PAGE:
Seattle Mariners’ Charlie Furbush pitches in relief against the San Francisco Giants in June 2015 in Seattle. Furbush, a South Portland native, announced his retirement from pro baseball Wednesday. AP file photo

Nearly four years after he last threw a baseball in a major league game, South Portland native Charlie Furbush announced his retirement Thursday via Twitter.

“I’ve decided to hang ’em up,” he wrote. “After countless injections, years of rehab, two rotator cuff surgeries and four anchors put into my arm, all that’s left is a crunchy shoulder that doesn’t fire like it used to.”

A left-handed pitcher for the Seattle Mariners and Detroit Tigers, the 32-year-old Furbush spent five years in the majors. He came up with Detroit, which made him a fourth-round draft pick in 2007, and reached the big leagues in 2011.

That summer, just before the trading deadline, the Tigers shipped him to Seattle in a six-player deal.

Furbush started 10 games for the Mariners before they converted him to a reliever; he became a bullpen mainstay for the next 3.5 years.

In all he appeared in 247 big league games with a 13-24 record and 3.97 ERA. Furbush had 268 strikeouts in 260 2/3 career innings, walking just 89 batters.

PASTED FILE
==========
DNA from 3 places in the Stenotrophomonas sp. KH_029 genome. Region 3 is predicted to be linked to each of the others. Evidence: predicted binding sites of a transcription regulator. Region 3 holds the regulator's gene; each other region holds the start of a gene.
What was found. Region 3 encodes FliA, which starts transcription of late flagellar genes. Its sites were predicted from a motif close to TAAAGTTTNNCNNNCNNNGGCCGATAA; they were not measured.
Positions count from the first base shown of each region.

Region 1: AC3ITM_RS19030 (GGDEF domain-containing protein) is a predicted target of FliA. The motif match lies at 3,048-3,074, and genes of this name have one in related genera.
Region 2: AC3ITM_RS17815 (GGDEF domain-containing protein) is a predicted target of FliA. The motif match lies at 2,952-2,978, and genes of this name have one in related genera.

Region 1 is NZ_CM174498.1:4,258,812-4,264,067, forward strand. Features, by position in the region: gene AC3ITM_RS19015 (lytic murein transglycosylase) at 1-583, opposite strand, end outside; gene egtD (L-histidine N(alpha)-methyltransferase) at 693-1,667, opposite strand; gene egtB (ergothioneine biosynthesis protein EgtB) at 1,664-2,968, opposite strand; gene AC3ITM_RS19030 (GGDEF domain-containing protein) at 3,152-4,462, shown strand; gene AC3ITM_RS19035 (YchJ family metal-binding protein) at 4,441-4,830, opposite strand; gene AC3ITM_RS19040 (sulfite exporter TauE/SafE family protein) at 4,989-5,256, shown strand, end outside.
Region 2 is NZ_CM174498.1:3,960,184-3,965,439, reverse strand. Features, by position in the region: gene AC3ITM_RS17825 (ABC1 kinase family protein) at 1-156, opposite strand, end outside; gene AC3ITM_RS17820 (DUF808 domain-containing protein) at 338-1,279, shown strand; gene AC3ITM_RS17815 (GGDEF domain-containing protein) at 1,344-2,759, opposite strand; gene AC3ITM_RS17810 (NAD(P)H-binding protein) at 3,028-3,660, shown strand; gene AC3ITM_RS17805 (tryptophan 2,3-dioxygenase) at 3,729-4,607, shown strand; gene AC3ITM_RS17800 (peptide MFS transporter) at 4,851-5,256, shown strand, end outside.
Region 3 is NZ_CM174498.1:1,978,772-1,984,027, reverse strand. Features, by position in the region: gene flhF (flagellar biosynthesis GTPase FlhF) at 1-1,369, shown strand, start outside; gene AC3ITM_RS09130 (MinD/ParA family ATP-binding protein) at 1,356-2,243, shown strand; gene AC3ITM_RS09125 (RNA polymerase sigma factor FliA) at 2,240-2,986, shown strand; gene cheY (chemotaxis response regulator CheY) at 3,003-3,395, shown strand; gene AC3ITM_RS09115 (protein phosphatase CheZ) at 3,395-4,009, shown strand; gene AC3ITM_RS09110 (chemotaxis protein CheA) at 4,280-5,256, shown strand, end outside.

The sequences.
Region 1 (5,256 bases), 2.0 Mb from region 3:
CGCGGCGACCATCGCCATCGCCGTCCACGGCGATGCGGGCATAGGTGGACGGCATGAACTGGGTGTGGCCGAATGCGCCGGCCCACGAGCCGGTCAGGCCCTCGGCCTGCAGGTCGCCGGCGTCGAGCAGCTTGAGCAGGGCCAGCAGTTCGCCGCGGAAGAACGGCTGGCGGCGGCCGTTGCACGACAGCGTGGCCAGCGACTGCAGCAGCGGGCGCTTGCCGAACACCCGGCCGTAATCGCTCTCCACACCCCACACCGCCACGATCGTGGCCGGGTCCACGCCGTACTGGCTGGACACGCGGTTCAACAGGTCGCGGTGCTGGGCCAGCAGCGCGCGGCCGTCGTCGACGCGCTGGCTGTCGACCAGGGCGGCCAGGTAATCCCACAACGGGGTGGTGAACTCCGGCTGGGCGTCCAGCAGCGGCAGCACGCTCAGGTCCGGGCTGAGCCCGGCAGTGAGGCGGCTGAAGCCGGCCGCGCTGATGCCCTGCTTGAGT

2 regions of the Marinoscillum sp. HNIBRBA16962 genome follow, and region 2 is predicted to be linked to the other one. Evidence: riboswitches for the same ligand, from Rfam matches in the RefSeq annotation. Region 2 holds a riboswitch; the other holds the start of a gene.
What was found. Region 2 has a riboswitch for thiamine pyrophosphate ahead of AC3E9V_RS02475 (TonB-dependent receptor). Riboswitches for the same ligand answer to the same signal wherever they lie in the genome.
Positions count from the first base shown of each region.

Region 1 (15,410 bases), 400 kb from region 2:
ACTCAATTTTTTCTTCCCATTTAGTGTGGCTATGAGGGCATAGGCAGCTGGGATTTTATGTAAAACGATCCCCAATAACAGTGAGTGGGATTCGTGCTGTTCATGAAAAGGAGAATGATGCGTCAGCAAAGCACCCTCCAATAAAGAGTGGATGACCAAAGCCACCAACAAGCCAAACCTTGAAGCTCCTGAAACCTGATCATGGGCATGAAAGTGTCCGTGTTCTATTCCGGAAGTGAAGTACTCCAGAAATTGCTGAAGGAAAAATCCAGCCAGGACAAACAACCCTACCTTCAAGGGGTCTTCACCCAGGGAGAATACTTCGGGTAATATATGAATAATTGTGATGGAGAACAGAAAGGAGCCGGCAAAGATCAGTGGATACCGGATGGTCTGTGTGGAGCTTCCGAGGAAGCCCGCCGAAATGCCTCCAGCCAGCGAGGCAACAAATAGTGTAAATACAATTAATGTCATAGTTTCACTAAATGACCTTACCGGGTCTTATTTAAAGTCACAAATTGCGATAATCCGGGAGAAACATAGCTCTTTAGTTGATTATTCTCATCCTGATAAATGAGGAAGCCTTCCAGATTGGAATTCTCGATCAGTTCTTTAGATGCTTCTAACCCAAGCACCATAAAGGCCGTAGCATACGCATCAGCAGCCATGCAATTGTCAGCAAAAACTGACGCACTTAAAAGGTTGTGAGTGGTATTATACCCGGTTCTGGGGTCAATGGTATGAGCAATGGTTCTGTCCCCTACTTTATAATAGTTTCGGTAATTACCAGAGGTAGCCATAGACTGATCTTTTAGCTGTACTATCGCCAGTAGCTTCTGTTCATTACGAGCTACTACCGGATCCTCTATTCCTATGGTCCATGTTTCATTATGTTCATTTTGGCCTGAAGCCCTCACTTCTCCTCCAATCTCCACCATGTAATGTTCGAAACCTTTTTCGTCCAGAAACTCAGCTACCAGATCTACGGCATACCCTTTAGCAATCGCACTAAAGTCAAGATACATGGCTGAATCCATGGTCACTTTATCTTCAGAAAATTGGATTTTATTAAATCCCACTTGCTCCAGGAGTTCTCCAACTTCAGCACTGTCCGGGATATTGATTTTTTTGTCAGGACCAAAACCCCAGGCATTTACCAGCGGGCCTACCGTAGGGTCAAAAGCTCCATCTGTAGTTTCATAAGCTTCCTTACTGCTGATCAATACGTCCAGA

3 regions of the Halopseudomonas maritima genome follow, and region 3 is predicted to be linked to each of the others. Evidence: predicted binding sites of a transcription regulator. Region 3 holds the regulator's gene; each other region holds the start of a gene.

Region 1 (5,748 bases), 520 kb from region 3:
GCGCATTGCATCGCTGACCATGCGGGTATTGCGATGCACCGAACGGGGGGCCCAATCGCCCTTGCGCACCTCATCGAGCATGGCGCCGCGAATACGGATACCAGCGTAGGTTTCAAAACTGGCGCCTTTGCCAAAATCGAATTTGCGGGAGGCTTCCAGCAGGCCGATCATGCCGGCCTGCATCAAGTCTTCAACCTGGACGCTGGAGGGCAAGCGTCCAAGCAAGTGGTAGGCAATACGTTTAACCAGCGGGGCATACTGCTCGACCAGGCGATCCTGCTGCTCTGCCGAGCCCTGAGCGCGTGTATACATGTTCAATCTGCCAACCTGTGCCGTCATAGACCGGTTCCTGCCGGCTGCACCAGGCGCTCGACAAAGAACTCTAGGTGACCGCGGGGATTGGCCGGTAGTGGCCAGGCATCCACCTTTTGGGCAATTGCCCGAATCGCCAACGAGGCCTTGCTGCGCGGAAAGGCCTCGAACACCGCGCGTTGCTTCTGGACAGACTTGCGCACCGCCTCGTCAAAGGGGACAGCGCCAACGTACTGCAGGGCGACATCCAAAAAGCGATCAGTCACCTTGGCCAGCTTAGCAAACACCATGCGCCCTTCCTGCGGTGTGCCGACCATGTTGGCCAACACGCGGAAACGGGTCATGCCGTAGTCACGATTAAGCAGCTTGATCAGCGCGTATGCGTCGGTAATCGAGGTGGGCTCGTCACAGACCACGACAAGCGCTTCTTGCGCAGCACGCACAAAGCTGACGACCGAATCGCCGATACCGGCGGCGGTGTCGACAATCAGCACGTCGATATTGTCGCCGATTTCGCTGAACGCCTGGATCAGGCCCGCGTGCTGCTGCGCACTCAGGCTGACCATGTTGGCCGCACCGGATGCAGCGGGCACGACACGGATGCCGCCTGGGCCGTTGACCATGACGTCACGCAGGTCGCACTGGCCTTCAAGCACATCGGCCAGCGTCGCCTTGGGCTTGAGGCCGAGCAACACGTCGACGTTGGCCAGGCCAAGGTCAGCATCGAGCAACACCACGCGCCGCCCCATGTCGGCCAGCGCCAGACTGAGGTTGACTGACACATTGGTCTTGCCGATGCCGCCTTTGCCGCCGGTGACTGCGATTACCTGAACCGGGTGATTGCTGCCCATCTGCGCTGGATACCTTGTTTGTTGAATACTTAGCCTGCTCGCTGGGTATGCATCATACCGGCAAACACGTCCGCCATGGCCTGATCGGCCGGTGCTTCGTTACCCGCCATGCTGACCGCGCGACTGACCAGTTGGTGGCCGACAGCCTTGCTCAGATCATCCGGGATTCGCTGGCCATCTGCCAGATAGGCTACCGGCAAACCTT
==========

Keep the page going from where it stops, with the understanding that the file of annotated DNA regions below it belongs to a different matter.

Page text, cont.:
In July 2015 he went on the disabled list with an initial diagnosis of biceps tendinitis, later discovered to be a partial tear of his rotator cuff. He never pitched in the majors again.

While in Seattle, he was active in community affairs and became the team’s union representative to the Major League Baseball Players Association. In 2015 the Mariners nominated him for MLB’s Roberto Clemente Award for community service. He is engaged to a Seattle television sportscaster, Michelle Ludtka.

Furbush didn’t respond to a request for comment. His statement on Twitter thanked his parents, his brothers, his fiancee and “all of my closest friends, former teammates and coaches who made this journey the best thing that has ever happened to me.”

Furbush played at South Portland High, St. Joseph’s College in Standish and Louisiana State, which recruited him after two successful summers in the Cape Cod League. He had Tommy John surgery on his elbow and missed his second year as a pro, in 2008.

In 2012, Furbush was one of the six Seattle pitchers who combined on a no-hitter against the Dodgers.

In 2016, he made eight minor-league rehabilitation appearances before undergoing further tests that eventually led to surgery. After a year of rehabilitation, Furbush again had surgery.

“A career-ending injury is never ideal but I’m a pitcher and that’s part of the gig,” he wrote. “I was able to play baseball my whole life and I feel so lucky to have made it as far as I did. Talk about a dream come true!”

Furbush also thanked fans for their support.

“I have nothing but amazing memories, including the plethora of hilarious nicknames I’ve earned along the way,” he wrote. “I’m looking forward to what the future holds.”